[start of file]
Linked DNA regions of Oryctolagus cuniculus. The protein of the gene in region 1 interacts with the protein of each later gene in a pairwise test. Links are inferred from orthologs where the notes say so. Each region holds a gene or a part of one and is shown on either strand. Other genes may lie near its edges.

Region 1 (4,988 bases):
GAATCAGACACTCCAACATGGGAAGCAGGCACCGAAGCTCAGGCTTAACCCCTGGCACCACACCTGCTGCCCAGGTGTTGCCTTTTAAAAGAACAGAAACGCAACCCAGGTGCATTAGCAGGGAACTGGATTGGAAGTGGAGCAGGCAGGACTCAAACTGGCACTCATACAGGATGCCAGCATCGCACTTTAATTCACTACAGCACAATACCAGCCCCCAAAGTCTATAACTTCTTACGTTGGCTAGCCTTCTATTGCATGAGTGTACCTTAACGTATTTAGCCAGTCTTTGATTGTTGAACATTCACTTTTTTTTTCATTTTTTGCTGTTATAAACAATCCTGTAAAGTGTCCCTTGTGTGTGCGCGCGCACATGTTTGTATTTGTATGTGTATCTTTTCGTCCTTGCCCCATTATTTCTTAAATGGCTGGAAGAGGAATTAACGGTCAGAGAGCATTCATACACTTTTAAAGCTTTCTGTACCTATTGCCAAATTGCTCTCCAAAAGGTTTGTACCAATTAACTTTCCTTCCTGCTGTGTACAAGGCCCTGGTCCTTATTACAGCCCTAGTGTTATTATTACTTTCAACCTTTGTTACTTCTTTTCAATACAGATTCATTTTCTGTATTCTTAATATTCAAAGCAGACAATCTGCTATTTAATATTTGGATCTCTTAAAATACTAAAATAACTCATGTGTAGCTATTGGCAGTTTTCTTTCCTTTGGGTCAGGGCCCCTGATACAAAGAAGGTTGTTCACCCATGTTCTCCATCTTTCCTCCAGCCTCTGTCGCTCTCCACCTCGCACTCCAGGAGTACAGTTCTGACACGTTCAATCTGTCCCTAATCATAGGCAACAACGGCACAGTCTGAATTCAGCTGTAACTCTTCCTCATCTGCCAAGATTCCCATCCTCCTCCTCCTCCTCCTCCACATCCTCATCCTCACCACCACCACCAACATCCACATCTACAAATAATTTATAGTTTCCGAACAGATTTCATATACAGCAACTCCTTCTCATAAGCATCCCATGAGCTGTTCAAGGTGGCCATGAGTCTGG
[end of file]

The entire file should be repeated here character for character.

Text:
Linked DNA regions of Oryctolagus cuniculus. The protein of the gene in region 1 interacts with the protein of each later gene in a pairwise test. Links are inferred from orthologs where the notes say so. Each region holds a gene or a part of one and is shown on either strand. Other genes may lie near its edges.

Region 1 (4,988 bases):
GAATCAGACACTCCAACATGGGAAGCAGGCACCGAAGCTCAGGCTTAACCCCTGGCACCACACCTGCTGCCCAGGTGTTGCCTTTTAAAAGAACAGAAACGCAACCCAGGTGCATTAGCAGGGAACTGGATTGGAAGTGGAGCAGGCAGGACTCAAACTGGCACTCATACAGGATGCCAGCATCGCACTTTAATTCACTACAGCACAATACCAGCCCCCAAAGTCTATAACTTCTTACGTTGGCTAGCCTTCTATTGCATGAGTGTACCTTAACGTATTTAGCCAGTCTTTGATTGTTGAACATTCACTTTTTTTTTCATTTTTTGCTGTTATAAACAATCCTGTAAAGTGTCCCTTGTGTGTGCGCGCGCACATGTTTGTATTTGTATGTGTATCTTTTCGTCCTTGCCCCATTATTTCTTAAATGGCTGGAAGAGGAATTAACGGTCAGAGAGCATTCATACACTTTTAAAGCTTTCTGTACCTATTGCCAAATTGCTCTCCAAAAGGTTTGTACCAATTAACTTTCCTTCCTGCTGTGTACAAGGCCCTGGTCCTTATTACAGCCCTAGTGTTATTATTACTTTCAACCTTTGTTACTTCTTTTCAATACAGATTCATTTTCTGTATTCTTAATATTCAAAGCAGACAATCTGCTATTTAATATTTGGATCTCTTAAAATACTAAAATAACTCATGTGTAGCTATTGGCAGTTTTCTTTCCTTTGGGTCAGGGCCCCTGATACAAAGAAGGTTGTTCACCCATGTTCTCCATCTTTCCTCCAGCCTCTGTCGCTCTCCACCTCGCACTCCAGGAGTACAGTTCTGACACGTTCAATCTGTCCCTAATCATAGGCAACAACGGCACAGTCTGAATTCAGCTGTAACTCTTCCTCATCTGCCAAGATTCCCATCCTCCTCCTCCTCCTCCTCCACATCCTCATCCTCACCACCACCACCAACATCCACATCTACAAATAATTTATAGTTTCCGAACAGATTTCATATACAGCAACTCCTTCTCATAAGCATCCCATGAGCTGTTCAAGGTGGCCATGAGTCTGG